Sabaton like a challenge. Last time they ventured into Scotland they hit the stage after home heroes Alestorm had already worked a partisan crowd into a frenzy. Whereas tonight they'd set themselves the unenviable task of following genuine legends. To their credit, as has been the story across Europe, this visit finds the band in a larger venue than before – even though the previous date was only ten months ago. To emphasise the point, this time they arrived not only with their trademark double barrelled tank-drum riser, but also state of the art visuals on the huge screen behind them. Although this illustrated the heroes, battles and wars the band's lyrics have always portrayed, there was also the opportunity for the screens to almost, but not quite, turn things into Sabaton-aoke! 'Sparta', however, found another focal point, singer Joakim Brodén in full Spartan garb, head-dress and all, while two muscular chaps appeared brandishing spears and flexing their pecs. The only mystery being that with the pair having their faces hidden behind helmets and the guitar pairing in Twilight Force having remarkably similar long, flowing blonde locks, were they one in the same...?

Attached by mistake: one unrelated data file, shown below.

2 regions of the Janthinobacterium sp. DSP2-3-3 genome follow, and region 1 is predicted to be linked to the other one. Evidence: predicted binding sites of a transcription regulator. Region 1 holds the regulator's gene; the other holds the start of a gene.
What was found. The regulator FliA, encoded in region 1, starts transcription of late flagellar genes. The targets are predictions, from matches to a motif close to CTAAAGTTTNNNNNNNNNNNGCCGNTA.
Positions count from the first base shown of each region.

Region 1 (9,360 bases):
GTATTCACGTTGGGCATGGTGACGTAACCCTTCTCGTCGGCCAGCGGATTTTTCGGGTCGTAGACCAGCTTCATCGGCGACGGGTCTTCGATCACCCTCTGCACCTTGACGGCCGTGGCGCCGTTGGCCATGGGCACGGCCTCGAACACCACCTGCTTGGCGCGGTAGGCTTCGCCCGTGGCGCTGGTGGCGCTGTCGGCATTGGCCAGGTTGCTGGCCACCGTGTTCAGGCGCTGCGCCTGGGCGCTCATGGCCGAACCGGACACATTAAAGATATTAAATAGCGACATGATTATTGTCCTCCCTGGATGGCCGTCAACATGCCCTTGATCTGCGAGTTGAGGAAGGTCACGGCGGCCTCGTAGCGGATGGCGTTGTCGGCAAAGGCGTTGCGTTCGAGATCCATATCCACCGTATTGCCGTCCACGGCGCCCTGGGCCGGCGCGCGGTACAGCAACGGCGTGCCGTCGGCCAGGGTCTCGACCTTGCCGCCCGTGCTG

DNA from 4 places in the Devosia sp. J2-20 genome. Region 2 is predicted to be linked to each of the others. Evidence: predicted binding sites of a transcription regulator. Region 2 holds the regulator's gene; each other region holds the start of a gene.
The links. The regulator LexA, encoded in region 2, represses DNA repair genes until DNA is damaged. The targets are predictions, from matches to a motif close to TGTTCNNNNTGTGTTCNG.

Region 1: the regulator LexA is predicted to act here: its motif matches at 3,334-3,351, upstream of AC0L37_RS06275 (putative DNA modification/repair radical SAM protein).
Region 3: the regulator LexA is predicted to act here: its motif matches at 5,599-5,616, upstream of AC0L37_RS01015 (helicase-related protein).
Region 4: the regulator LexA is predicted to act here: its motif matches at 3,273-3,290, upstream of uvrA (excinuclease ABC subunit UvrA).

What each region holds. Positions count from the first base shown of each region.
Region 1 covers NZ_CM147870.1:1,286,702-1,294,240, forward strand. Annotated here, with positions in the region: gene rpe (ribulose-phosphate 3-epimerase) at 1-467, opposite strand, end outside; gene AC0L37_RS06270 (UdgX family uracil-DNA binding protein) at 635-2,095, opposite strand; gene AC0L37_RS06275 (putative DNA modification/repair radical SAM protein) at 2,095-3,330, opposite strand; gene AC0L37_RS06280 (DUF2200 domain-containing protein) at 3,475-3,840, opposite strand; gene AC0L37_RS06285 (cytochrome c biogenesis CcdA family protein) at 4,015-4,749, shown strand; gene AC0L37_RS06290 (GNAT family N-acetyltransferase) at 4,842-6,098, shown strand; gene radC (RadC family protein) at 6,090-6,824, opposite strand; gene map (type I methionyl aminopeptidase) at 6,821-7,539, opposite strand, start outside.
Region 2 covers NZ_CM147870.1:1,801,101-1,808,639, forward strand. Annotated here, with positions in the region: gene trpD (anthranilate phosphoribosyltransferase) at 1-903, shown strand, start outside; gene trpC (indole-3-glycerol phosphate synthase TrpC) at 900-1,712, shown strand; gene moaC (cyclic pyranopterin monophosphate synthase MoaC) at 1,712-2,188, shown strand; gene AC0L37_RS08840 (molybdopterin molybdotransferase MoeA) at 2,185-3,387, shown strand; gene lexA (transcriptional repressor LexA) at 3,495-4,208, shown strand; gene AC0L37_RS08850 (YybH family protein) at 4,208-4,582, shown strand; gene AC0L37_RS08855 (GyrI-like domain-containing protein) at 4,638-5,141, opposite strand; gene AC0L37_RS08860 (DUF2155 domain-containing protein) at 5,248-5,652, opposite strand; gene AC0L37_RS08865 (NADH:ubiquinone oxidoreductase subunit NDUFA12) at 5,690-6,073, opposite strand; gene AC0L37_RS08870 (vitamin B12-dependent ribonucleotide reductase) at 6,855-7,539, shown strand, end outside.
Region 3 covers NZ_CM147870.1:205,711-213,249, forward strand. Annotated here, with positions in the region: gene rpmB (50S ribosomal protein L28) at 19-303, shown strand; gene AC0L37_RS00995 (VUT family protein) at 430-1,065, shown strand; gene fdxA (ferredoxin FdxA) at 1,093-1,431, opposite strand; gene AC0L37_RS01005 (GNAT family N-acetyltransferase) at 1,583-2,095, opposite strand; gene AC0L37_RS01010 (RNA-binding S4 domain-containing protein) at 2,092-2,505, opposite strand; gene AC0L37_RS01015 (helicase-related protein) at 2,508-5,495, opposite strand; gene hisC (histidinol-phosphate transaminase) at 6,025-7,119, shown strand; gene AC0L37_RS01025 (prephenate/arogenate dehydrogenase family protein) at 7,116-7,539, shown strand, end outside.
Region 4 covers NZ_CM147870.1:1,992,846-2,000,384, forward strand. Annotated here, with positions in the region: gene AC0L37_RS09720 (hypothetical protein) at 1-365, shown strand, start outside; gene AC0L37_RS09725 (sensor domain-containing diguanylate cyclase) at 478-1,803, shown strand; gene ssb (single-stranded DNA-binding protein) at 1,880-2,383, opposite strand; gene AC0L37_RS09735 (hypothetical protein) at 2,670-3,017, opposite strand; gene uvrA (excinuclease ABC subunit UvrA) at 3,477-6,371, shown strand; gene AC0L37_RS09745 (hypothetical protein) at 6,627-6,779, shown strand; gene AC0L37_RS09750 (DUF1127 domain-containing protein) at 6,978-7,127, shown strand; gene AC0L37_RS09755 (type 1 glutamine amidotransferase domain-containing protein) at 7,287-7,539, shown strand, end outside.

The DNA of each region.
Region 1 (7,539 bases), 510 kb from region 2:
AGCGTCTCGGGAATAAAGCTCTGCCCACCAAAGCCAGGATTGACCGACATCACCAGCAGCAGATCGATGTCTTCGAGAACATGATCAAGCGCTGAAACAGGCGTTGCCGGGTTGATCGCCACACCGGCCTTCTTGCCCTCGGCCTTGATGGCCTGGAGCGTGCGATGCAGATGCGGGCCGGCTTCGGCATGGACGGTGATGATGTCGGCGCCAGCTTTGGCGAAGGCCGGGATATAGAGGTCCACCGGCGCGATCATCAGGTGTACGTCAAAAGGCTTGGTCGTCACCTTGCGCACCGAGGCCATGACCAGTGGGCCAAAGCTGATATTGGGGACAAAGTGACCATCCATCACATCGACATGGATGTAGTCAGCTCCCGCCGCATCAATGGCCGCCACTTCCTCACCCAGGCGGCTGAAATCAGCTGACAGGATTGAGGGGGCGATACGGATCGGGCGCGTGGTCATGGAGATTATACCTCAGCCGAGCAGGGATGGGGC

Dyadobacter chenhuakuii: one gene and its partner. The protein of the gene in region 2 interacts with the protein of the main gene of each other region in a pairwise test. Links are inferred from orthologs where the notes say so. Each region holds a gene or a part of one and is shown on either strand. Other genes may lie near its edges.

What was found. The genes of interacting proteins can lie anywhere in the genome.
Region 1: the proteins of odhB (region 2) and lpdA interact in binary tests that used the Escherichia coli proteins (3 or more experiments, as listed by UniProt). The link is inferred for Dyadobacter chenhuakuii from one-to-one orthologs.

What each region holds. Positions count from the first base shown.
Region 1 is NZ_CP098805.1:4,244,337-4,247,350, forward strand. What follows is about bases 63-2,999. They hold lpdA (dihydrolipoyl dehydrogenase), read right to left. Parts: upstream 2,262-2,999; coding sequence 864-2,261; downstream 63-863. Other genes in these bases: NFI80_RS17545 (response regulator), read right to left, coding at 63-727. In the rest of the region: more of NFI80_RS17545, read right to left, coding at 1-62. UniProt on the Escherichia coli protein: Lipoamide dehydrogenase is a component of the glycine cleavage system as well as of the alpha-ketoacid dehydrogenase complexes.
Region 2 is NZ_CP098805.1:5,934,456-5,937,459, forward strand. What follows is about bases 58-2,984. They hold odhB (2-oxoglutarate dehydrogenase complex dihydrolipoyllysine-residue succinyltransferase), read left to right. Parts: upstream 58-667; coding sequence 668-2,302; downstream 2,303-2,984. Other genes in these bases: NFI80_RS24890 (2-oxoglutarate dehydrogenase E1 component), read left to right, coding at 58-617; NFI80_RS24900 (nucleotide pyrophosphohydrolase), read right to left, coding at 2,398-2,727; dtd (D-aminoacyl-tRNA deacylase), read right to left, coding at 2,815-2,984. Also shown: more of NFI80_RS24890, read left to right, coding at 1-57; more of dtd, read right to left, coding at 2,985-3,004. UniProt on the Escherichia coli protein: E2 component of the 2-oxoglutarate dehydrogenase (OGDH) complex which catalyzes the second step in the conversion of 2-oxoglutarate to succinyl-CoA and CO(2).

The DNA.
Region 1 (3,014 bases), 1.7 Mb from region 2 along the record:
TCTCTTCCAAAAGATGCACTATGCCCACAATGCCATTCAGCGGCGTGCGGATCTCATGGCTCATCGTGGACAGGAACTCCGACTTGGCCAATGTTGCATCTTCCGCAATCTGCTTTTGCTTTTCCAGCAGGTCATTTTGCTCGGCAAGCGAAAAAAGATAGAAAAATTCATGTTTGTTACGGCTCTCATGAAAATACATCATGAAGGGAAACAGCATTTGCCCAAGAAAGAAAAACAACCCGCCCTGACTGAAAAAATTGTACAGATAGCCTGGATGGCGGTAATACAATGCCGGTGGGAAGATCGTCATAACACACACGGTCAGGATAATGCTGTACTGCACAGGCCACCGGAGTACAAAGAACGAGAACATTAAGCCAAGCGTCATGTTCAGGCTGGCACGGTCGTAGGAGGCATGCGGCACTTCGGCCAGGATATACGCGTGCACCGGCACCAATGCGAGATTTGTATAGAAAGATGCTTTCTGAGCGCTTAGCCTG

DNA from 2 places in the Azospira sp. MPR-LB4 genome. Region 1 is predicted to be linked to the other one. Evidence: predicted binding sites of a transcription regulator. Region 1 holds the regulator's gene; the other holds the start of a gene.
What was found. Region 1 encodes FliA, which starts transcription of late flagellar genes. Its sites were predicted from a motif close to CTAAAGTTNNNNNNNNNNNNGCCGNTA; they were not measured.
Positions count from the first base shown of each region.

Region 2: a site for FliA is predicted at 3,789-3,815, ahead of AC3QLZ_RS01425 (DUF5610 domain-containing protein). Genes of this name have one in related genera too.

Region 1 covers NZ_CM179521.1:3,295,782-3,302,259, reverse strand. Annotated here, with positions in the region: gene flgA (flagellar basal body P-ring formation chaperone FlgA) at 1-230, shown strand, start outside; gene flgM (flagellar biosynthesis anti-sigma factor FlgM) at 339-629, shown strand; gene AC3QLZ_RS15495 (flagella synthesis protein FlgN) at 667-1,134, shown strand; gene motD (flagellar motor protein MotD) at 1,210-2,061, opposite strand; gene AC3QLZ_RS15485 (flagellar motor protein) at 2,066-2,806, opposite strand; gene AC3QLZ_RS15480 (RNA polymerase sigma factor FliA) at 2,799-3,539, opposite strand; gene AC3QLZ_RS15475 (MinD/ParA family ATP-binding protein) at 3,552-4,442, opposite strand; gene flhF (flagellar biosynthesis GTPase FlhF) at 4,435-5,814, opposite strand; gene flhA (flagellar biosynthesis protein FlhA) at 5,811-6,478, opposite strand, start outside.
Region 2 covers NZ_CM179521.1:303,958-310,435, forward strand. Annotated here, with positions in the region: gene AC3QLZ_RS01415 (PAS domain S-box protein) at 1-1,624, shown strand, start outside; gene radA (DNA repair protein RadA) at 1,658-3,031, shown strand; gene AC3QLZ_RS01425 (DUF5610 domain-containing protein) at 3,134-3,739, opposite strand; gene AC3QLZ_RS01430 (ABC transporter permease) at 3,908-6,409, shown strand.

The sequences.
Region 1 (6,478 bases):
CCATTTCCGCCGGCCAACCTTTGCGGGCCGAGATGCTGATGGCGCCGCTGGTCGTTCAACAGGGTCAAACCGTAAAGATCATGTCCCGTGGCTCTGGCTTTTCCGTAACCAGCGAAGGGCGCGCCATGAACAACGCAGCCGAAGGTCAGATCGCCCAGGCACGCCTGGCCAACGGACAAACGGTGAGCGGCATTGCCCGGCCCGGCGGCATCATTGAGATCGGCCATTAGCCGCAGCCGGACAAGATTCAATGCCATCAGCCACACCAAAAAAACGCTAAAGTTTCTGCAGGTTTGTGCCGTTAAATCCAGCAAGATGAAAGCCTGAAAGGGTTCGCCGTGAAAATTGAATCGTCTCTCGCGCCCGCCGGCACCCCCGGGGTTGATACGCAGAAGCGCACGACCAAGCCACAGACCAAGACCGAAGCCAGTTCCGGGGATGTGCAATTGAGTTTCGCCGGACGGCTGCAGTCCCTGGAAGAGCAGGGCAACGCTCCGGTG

As ever when you witness a Sabaton show, not only can you prepare yourself for some pounding Power Metal, but also the band's onstage antics. New guitarist Tommy Johansson – who seemed a perfect fit for the band both in enthusiasm and ability – got in on the act, given the opportunity to "choose" a song to play. He plumped for Brodén's "least favourite" Saba-song 'Swedish Pagans', which always goes down a storm with the fans. Great fun though they were, in truth, some of the amateur dramatics did wear a little thin and when you consider that Brodén is a charismatic front-man with a sharp sense of humour, arguably the way they sometimes slow the show down for no real reason could be seen as needless. However, in the band's defence, their meteoric rise over the past five years or so clearly shows they're doing something right and I'd be a liar if I didn't admit that I laughed along at the hammed up set-plays with everyone else.